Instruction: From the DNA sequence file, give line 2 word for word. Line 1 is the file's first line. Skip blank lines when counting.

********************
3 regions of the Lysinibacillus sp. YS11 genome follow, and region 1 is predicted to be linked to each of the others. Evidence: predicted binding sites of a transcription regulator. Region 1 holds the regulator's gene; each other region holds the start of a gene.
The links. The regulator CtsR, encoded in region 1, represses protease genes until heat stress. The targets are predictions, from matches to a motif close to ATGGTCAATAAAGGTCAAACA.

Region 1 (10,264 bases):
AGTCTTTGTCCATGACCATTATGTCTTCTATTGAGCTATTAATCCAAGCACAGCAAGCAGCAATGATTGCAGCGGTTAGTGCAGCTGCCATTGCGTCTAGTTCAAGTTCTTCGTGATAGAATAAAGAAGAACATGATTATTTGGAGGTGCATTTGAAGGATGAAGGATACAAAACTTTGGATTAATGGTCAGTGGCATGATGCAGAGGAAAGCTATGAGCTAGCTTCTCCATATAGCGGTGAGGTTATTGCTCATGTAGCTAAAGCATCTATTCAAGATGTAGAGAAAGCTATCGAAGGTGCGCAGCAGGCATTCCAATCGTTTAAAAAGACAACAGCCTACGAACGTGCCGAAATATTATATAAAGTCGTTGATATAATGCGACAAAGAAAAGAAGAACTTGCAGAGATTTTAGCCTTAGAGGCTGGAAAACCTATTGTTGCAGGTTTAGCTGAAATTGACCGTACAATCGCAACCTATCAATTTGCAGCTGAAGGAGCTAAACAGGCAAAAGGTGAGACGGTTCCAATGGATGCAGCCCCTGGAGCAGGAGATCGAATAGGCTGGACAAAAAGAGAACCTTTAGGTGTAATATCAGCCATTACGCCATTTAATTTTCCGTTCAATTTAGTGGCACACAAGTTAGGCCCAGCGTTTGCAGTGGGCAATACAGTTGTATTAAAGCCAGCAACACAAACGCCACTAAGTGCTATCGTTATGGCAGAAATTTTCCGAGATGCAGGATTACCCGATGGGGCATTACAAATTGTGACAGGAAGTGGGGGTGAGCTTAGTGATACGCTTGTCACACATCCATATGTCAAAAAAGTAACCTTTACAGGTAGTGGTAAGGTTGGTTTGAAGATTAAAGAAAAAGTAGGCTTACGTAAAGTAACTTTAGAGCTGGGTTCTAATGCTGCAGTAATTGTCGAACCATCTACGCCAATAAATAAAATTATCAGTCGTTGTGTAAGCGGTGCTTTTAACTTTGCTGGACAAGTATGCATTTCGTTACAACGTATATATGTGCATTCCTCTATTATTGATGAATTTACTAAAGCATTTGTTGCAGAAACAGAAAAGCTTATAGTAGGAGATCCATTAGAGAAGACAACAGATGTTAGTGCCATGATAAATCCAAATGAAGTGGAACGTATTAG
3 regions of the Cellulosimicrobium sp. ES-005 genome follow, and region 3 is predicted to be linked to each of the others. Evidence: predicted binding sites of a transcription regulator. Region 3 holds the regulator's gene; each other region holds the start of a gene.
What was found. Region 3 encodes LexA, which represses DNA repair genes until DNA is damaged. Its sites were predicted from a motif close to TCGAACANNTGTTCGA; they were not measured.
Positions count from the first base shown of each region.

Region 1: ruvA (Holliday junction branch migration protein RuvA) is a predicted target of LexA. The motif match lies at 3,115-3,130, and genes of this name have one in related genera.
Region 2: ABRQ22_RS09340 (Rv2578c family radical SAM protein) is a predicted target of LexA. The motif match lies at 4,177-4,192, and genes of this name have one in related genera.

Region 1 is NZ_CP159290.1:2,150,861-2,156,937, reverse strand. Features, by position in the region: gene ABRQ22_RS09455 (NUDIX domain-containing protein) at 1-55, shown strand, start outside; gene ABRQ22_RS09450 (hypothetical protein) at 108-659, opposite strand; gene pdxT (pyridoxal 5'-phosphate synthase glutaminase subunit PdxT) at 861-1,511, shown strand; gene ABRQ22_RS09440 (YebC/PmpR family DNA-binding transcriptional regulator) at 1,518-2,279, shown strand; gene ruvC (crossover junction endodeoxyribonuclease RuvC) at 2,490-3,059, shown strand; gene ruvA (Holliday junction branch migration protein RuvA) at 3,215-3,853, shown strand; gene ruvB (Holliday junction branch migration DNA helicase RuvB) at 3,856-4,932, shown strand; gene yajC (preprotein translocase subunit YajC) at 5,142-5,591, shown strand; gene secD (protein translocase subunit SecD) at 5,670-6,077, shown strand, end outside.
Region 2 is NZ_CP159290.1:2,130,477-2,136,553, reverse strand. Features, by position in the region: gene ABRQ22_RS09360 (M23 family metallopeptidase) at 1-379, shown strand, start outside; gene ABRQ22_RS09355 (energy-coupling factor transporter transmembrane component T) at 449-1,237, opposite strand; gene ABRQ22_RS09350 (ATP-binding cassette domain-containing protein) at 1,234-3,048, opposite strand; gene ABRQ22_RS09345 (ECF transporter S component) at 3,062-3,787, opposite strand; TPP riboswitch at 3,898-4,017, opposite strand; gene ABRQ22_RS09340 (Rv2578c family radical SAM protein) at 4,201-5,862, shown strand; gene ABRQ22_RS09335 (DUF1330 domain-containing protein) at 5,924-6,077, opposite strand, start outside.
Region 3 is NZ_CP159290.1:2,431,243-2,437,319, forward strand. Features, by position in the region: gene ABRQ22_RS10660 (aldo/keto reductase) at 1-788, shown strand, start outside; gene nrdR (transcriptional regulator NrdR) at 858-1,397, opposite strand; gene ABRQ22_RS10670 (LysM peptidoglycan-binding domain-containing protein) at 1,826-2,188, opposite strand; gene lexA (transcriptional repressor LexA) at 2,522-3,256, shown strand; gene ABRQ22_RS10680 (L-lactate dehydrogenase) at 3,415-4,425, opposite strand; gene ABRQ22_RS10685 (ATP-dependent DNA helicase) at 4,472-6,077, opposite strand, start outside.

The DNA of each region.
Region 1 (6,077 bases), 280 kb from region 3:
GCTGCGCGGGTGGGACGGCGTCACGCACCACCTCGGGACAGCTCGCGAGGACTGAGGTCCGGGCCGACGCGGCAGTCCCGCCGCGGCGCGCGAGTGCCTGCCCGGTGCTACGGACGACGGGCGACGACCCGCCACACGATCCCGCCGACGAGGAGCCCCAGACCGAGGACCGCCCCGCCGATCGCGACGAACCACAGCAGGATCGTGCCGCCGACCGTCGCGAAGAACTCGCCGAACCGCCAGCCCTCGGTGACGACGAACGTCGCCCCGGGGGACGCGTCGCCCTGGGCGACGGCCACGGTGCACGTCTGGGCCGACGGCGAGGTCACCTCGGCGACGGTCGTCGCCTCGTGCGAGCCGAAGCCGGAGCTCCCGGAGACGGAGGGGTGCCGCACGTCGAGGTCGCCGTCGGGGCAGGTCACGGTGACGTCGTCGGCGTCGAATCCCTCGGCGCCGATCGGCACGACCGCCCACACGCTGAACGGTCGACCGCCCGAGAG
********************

The links. The regulator CtsR, encoded in region 1, represses protease genes until heat stress. The targets are predictions, from matches to a motif close to ATGGTCAATAAAGGTCAAACA.